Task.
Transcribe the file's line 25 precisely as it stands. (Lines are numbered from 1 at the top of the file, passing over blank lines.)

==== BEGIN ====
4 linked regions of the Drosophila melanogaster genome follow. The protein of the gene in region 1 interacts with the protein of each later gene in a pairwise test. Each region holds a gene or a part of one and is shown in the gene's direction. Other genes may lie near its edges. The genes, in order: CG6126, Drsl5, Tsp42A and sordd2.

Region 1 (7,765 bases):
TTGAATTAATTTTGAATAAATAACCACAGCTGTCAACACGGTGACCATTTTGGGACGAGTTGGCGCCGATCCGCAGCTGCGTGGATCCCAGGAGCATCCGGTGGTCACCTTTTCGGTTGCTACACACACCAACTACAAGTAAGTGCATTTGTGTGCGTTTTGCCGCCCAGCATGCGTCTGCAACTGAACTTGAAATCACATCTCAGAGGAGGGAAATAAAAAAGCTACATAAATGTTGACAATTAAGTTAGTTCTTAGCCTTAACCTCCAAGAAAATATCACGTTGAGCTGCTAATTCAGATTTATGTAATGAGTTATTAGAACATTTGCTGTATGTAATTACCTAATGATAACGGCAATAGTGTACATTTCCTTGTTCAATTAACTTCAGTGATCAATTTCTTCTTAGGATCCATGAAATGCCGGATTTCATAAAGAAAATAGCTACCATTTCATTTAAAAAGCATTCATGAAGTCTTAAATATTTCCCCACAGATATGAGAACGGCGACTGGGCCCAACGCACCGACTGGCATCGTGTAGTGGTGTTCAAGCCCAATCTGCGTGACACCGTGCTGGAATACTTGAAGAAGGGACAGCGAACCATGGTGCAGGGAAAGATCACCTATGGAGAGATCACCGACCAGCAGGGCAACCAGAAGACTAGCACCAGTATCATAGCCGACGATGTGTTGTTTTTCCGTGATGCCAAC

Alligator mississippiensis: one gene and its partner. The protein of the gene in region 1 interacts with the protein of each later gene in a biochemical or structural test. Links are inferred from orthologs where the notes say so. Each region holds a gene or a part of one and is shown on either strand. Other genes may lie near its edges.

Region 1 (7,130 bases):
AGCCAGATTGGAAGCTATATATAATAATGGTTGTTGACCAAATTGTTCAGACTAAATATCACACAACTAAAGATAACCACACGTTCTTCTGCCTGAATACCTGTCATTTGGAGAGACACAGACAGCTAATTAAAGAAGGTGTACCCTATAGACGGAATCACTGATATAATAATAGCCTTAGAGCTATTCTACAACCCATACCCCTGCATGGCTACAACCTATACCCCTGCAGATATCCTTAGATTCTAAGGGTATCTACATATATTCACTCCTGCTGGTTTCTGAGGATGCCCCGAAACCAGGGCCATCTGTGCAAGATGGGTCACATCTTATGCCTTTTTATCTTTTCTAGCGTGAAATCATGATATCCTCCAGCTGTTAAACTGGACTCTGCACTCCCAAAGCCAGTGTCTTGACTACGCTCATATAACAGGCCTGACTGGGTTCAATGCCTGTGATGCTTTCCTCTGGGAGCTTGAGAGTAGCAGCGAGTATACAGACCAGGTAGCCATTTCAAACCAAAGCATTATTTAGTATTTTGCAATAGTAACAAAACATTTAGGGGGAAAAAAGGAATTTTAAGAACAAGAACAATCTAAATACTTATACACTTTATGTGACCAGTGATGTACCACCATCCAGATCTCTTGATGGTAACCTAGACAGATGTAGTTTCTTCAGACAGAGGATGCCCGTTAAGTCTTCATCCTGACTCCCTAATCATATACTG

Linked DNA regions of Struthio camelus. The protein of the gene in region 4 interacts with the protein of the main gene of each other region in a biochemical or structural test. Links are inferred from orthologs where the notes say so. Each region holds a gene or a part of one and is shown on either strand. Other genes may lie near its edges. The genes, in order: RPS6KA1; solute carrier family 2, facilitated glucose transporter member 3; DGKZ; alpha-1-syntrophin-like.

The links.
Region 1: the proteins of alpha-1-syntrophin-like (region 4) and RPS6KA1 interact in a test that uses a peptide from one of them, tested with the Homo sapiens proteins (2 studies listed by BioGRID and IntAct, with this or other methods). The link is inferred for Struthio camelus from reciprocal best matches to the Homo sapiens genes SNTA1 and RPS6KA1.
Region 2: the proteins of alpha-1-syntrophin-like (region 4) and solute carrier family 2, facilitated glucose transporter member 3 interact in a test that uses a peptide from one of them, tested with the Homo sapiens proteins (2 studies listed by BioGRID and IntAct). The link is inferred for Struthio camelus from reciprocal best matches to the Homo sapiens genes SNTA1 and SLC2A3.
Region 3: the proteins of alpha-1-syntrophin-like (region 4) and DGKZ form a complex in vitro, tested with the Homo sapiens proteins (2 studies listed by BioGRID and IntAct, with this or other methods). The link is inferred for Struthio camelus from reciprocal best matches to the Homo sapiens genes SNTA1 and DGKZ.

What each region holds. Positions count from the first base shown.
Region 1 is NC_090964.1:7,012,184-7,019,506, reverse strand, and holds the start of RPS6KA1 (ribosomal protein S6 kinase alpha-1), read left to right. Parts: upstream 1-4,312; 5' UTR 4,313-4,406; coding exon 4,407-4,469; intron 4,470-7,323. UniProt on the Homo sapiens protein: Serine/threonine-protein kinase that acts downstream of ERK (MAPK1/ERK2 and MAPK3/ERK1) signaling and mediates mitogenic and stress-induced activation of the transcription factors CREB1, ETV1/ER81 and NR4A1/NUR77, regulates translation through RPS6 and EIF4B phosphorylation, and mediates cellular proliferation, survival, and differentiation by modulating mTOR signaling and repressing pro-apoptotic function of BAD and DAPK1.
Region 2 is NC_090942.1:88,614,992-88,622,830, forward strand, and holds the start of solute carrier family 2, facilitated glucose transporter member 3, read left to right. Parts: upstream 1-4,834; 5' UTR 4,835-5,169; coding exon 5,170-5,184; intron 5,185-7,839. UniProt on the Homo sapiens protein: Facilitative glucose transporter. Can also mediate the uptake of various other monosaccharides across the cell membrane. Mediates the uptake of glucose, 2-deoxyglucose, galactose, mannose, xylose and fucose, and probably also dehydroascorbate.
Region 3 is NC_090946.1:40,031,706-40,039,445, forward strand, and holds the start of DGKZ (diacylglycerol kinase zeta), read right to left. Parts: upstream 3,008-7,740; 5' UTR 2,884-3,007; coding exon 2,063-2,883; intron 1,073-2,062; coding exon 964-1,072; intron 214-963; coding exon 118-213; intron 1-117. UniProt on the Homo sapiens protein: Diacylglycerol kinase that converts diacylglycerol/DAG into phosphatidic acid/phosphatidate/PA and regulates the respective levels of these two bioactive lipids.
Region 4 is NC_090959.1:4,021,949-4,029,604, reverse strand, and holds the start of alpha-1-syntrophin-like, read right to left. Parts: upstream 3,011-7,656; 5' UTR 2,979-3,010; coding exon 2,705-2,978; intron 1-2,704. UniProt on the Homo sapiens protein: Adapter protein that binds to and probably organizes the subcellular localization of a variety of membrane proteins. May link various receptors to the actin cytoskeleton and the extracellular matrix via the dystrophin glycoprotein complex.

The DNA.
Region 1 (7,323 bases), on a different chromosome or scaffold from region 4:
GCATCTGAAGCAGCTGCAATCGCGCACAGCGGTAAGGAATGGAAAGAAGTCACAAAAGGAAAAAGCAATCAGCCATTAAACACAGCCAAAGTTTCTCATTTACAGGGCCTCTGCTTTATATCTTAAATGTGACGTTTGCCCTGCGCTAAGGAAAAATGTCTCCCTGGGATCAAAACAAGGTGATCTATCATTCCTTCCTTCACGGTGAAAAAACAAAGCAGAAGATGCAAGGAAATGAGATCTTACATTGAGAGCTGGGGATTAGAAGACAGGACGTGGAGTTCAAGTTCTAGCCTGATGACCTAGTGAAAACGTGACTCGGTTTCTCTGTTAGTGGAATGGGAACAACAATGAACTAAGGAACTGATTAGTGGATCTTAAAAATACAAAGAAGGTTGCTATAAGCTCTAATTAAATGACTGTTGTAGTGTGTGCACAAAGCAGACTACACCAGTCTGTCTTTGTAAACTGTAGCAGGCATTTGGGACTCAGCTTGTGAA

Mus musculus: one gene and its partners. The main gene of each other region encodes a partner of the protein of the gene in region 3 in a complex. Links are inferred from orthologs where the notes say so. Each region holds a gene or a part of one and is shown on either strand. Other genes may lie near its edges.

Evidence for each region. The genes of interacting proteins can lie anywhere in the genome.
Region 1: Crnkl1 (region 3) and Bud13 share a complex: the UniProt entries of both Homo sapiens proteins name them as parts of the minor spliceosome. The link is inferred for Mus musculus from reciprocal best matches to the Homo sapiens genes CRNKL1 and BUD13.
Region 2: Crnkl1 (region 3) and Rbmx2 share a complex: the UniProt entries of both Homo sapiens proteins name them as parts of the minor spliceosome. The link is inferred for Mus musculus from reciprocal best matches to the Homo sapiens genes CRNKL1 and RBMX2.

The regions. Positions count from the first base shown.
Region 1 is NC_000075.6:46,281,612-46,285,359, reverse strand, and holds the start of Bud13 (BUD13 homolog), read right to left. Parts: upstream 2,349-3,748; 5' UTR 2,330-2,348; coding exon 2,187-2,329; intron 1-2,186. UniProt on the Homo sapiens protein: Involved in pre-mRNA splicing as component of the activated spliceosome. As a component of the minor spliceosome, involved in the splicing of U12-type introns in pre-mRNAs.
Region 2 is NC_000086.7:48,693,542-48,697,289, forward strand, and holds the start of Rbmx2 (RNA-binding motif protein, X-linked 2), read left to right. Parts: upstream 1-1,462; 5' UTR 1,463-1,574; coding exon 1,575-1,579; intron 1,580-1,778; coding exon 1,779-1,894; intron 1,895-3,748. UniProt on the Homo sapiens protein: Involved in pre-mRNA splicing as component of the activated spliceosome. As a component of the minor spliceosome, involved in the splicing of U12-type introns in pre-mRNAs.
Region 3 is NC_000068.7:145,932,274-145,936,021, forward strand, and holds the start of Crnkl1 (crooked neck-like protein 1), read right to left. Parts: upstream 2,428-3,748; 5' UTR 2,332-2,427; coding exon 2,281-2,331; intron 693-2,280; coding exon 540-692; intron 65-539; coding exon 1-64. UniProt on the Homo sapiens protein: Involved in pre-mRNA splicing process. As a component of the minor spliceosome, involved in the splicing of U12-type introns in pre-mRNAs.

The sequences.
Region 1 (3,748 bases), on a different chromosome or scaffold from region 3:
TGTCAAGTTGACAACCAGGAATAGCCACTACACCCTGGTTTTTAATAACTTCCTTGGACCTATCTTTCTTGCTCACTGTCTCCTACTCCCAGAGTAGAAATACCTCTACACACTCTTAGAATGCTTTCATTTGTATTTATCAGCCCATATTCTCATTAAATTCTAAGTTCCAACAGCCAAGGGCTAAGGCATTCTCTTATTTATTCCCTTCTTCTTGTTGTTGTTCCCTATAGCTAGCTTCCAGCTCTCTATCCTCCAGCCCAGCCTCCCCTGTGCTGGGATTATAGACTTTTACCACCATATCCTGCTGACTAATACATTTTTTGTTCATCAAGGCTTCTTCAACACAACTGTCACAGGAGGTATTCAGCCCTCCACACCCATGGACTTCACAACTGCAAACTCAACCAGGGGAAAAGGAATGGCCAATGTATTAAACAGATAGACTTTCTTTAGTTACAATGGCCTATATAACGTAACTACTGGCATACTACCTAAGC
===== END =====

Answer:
Region 1 is NC_000075.6:46,281,612-46,285,359, reverse strand, and holds the start of Bud13 (BUD13 homolog), read right to left. Parts: upstream 2,349-3,748; 5' UTR 2,330-2,348; coding exon 2,187-2,329; intron 1-2,186. UniProt on the Homo sapiens protein: Involved in pre-mRNA splicing as component of the activated spliceosome. As a component of the minor spliceosome, involved in the splicing of U12-type introns in pre-mRNAs.